Enclosures are among the most widely distributed features of the European Iron Age. From fortifications to field systems, they demarcate territories and settlements, sanctuaries and central places, burials and ancestral grounds. This dividing of the physical and the mental landscape between an inside and an outside is investigated anew in a series of essays by some of the leading scholars on the topic. The contributions cover new ground, from Scotland to Spain, between France and the Eurasian steppe, on how concepts and communities were created as well as exploring specific aspects and broader notions of how humans marked, bounded and guarded landscapes in order to connect across space and time. A recurring theme considers how Iron Age enclosures created, curated, formed or deconstructed memory and identity, and how by enclosing space, these communities opened links to an earlier past in order to understand or express their Iron Age presence. In this way, the contributions examine perspectives that are of wider relevance for related themes in different periods.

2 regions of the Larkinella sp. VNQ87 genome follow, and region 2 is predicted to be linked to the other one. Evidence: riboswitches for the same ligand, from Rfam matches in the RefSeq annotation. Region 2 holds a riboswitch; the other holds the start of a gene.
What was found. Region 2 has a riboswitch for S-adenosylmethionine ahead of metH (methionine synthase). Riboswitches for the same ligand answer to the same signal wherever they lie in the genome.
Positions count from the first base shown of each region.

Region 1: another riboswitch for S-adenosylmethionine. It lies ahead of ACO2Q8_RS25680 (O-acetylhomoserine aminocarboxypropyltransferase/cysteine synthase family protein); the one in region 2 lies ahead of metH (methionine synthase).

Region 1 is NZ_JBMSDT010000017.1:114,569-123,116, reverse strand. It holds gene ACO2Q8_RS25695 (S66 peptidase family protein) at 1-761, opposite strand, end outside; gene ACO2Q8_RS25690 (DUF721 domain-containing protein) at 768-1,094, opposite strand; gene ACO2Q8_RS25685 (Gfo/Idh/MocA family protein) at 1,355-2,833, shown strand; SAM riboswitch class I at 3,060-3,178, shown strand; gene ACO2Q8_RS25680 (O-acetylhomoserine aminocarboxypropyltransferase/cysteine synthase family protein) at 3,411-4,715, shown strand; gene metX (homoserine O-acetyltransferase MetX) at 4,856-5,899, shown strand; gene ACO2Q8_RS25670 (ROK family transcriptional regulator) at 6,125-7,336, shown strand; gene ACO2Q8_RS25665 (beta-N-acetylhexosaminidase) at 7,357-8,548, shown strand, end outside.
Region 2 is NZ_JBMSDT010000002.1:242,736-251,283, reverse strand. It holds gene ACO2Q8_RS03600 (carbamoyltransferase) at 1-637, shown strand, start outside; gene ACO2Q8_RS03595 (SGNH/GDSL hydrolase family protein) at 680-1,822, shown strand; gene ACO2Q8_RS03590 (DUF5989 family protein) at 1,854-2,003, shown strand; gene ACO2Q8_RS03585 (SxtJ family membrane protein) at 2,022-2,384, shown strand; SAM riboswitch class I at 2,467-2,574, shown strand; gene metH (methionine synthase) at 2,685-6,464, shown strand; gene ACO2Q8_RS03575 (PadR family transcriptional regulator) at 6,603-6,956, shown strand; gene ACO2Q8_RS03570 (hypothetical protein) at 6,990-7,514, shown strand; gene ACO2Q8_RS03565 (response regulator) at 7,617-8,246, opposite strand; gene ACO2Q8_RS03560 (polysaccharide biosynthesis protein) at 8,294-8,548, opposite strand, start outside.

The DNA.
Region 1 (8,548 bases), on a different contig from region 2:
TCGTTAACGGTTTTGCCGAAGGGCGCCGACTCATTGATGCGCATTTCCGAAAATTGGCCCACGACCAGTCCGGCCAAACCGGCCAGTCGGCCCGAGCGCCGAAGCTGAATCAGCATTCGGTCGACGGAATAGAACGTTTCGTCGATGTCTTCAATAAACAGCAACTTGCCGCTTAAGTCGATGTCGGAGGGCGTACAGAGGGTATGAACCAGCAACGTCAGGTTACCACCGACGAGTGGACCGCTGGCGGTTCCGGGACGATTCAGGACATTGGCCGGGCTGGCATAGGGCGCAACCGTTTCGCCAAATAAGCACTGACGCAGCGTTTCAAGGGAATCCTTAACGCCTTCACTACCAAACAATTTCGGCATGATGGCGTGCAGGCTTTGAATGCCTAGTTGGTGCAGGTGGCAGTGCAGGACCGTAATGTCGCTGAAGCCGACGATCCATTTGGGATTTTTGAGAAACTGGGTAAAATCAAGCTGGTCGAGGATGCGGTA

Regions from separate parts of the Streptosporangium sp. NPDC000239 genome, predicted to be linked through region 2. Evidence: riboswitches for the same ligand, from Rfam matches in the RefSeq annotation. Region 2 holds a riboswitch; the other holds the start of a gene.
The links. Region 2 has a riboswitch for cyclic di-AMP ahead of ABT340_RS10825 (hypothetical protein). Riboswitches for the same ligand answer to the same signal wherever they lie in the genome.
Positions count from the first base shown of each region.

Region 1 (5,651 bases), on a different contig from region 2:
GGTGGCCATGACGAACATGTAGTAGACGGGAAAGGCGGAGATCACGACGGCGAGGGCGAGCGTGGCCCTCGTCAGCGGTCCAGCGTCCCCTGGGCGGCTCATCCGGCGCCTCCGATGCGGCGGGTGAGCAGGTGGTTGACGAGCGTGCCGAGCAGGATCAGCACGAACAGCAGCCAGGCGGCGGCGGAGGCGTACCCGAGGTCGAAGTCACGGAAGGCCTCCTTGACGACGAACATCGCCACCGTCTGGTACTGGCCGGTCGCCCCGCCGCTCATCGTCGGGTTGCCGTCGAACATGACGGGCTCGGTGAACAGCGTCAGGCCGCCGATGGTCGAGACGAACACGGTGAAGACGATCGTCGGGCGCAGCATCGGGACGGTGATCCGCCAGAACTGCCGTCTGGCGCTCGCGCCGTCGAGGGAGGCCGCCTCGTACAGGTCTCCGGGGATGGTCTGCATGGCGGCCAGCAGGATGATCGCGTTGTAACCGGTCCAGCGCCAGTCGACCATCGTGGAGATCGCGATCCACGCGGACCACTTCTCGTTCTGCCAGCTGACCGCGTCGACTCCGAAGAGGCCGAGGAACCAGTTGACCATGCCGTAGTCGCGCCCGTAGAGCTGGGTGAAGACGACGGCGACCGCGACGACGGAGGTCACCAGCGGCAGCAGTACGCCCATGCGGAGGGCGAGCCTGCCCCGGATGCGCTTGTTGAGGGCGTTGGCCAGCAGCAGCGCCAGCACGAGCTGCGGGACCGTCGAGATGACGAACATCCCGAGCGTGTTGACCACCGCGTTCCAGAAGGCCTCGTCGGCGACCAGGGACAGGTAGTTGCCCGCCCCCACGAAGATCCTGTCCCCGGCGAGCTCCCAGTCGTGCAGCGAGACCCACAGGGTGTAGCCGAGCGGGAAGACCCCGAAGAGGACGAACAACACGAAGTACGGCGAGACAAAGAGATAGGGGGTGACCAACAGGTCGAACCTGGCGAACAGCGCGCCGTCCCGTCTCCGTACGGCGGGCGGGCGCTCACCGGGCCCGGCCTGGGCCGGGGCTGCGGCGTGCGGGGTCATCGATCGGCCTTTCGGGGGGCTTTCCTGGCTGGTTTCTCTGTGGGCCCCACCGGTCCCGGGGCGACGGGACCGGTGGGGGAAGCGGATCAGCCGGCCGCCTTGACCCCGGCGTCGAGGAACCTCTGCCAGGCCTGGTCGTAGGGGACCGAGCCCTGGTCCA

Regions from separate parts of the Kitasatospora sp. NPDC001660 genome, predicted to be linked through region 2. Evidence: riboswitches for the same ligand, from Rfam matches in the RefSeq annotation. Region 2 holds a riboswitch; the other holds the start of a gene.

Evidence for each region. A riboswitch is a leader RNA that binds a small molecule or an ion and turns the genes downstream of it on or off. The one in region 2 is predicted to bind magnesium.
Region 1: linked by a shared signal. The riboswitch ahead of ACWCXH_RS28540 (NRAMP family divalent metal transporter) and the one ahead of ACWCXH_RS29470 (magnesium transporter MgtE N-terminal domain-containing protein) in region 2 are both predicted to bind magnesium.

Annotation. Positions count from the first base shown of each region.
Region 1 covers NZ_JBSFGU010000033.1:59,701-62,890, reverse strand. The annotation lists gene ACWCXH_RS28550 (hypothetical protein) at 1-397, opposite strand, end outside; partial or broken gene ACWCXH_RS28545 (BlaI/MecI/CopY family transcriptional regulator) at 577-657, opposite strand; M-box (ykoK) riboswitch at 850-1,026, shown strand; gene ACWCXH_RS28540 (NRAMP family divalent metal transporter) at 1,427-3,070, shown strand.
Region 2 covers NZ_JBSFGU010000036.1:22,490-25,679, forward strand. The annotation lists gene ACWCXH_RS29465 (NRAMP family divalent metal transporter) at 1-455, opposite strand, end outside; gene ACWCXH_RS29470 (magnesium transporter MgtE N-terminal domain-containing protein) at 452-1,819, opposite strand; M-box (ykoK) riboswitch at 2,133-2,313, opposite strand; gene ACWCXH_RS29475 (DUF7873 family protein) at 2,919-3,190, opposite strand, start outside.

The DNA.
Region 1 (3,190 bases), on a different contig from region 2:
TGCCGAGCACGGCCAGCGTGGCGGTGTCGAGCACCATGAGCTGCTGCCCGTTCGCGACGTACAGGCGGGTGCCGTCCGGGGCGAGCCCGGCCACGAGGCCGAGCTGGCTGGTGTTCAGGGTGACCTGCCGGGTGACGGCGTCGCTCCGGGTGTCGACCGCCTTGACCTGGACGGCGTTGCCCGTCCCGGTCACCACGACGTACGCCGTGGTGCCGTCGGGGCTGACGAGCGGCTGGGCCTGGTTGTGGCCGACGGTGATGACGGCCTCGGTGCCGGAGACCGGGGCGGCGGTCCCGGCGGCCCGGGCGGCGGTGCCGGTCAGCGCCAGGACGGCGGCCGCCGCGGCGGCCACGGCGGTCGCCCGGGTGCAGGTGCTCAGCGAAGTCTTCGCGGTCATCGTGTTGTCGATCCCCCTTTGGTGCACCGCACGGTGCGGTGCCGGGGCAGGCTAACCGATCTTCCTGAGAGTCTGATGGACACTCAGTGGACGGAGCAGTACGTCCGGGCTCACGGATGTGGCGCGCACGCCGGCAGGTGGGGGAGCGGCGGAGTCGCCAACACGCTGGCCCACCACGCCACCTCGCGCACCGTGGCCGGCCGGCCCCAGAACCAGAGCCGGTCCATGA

Through the examination of political autobiographies and memoirs, some preserved in their entirety, others known only from fragments, this book offers a fascinating picture of the way characters who stand out in history saw and represented themselves and their own political actions.